Since September 11, he has been dreadfully pessimistic, predicting that the West was about to bring total disaster upon its own head.
In short, he is that most valuable resource, a journalist whose judgments are not just mistaken, but reliably mistaken. If ever Fisk predicts that the Americans will walk it, that will be the time to put on the tin hat."
-- Simon Hoggart, (UK) Guardian, November 2001
Robert Fisk's war reporting has made him one of Britain's most honored journalists, but he is also so notorious for taking liberties with the concept of reporting that a form of literary criticism was devised and named just for him; it's called fisking, whereby the critic publishes an entire Fisk article then does a sentence-by-sentence deconstruction.
I will not attempt to fisk Mr Fisk's October 6, 2009 The Demise of the Dollar for The (U.K.) Independent, any more than I would attempt to draw a perfect circle freehand while drunk.
But in brief he took a dollop of fact from here and a smidgen of fact from there and conjured a soupcon of something from somewhere. Then he crowned the mishmash with a tale told to him by unnamed "Gulf Arab and Chinese banking sources in Hong Kong."
The tale involved secret meetings among Gulf Arabs, China, Russia, Japan and France "to end dollar dealings for oil, moving instead to a basket of currencies including the Japanese yen and Chinese yuan, the euro, gold and a new, unified currency planned for nations in the Gulf Co-operation Council, including Saudi Arabia, Abu Dhabi, Kuwait and Qatar" to go into effect in 2018.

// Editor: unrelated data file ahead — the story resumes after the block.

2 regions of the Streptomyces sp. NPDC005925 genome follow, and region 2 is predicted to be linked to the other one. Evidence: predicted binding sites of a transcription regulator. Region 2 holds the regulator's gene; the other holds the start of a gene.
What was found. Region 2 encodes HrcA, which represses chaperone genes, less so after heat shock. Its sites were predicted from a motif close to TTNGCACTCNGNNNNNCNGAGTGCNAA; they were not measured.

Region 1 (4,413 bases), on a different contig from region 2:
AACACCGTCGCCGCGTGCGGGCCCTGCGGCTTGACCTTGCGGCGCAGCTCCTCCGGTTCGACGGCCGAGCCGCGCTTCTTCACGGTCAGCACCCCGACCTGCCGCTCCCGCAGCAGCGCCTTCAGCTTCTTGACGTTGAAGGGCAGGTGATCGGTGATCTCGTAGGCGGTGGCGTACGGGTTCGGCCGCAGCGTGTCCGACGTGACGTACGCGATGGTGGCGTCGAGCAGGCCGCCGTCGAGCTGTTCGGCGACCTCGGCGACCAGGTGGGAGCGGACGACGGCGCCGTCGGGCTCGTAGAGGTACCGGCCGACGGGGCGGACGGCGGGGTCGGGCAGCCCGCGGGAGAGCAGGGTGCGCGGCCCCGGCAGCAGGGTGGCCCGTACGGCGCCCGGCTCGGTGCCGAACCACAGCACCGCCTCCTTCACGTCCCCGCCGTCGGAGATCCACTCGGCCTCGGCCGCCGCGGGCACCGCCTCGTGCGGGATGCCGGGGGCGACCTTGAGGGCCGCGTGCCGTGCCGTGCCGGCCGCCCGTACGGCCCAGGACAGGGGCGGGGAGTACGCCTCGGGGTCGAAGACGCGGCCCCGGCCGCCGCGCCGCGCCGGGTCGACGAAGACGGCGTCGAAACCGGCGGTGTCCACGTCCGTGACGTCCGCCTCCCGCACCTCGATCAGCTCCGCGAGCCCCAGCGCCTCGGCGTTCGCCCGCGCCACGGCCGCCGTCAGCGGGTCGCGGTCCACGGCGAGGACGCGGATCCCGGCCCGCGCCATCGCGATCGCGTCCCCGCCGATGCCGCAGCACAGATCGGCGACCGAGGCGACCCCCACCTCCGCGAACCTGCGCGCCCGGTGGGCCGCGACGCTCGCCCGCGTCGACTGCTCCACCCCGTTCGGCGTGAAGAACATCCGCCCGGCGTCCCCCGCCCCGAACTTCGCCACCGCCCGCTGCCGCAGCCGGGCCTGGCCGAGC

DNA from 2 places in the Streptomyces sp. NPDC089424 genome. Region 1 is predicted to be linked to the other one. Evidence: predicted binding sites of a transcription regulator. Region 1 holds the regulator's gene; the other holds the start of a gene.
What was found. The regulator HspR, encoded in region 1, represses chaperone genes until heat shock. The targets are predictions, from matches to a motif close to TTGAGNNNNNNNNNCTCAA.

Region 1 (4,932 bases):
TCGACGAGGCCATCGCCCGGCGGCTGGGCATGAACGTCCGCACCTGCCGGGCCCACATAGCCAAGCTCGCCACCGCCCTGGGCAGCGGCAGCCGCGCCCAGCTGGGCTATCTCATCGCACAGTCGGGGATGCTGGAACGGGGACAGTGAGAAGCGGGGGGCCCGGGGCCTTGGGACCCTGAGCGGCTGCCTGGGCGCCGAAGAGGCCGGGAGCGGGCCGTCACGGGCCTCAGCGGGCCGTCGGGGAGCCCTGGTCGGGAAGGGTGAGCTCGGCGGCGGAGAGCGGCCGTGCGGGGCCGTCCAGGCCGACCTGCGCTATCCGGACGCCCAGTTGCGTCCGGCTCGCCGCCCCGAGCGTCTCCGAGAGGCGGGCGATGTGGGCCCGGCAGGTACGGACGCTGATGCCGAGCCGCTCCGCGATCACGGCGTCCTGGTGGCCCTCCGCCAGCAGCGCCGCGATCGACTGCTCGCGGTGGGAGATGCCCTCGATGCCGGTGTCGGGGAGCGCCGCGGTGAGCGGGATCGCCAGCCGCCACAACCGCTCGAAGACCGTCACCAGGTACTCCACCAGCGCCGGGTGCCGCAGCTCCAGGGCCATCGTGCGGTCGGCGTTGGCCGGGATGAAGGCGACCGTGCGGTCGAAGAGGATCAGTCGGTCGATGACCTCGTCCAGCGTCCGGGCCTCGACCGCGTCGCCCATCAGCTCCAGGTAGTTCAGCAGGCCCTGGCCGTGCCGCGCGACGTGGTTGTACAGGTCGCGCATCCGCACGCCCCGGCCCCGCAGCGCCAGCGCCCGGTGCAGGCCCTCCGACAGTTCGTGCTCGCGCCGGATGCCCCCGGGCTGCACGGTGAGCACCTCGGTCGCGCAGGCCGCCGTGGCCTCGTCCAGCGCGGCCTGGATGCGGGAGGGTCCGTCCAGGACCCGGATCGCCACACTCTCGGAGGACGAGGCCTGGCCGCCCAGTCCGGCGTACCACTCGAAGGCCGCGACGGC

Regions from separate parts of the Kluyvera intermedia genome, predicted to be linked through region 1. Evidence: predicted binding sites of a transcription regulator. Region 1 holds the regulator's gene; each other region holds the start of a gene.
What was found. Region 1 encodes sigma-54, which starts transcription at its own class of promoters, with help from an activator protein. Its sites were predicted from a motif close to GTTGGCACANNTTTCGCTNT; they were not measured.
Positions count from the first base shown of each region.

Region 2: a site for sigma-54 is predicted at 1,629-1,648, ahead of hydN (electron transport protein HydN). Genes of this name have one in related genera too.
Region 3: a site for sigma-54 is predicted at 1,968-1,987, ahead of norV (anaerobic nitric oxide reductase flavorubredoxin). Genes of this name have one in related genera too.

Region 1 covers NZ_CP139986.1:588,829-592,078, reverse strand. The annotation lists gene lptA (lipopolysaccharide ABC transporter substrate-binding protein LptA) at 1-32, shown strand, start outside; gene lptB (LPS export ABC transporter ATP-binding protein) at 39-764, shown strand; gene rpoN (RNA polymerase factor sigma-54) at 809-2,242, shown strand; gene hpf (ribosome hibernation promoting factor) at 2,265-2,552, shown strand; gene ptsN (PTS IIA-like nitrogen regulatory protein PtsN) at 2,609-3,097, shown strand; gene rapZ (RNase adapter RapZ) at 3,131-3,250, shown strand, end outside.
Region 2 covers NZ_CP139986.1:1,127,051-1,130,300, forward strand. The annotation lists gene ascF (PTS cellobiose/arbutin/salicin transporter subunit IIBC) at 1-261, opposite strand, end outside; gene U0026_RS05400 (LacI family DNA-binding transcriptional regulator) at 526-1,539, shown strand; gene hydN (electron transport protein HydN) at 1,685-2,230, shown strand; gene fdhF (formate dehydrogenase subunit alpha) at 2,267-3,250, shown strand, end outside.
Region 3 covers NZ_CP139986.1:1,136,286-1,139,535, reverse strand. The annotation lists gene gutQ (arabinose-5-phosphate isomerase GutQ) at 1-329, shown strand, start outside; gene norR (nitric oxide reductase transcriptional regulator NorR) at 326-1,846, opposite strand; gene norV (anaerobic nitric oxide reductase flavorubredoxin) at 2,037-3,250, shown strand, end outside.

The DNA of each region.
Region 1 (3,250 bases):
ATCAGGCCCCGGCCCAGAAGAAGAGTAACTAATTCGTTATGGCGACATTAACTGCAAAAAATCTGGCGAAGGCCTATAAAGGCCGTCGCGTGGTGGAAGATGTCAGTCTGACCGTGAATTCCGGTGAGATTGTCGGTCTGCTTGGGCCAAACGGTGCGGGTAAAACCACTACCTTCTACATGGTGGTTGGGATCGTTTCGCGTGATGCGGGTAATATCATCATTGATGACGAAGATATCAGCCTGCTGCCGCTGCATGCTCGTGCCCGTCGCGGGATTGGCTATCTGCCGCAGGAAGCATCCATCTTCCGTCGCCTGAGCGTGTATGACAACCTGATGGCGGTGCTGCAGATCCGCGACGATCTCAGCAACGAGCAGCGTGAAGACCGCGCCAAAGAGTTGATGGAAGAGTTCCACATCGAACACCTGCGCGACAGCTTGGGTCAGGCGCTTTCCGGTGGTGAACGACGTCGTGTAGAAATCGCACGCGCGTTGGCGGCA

A senior Gulf OPEC official told Dow Jones in Dubai that he had no idea where Fisk got his information but that Arab Gulf members of OPEC were not in talks about dropping the U.S. dollar in favor of a basket of currencies in the trading of crude oil. And Kuwait's oil minister assured a Reuters reporter that there were no talks among Gulf Arab exporters to replace the U.S. dollar for trading oil.
The denials were of course ignored. The Drudge Report picked up Fisk's tale and headlined it, "Arabs plot to drop dollar." And so it came pass on Tuesday night that Fox's Glenn Beck and CNBC's Larry Kudlow based their dire warnings about the state of the U.S. dollar on a Fisk tale. (1)(2)
Robert Fisk is a 9/11 Truther; given how much derision Glenn heaped on Van Jones for Jones's association with the Truthers, I surmise that Glenn or his research team were so riveted by Fisk's assertions they didn't pay attention to the author.
And Larry Kudlow has expressed so much worry in recent weeks about the dollar's weakness that it's likely he saw the article as grist for his mill, but without his noticing the name of the author or researching him.
As a general rule the more controversial the claims in a news story, the more one needs to consider the source. And given the source in this case, and that he didn't name his sources, the Fisk article makes for fish wrap even though it contains bits and pieces of facts.
Robert Fisk is proudly unapologetic for his view of journalism, which is that it must "challenge authority, all authority, especially so when governments and politicians take us to war." According to the Wikipedia article about him, "He has quoted with approval the Israeli journalist Amira Hass: 'There is a misconception that journalists can be objective ... What journalism is really about is to monitor power and the centres of power.'
I interject that it's just such agenda-driven approaches to reporting that have wreaked havoc on the journalism profession and sowed great mistrust for the news media among the public.
In Mr Fisk's case he is so eager to believe that America will collapse any day from the sheer weight of its sins that he's an easy dupe.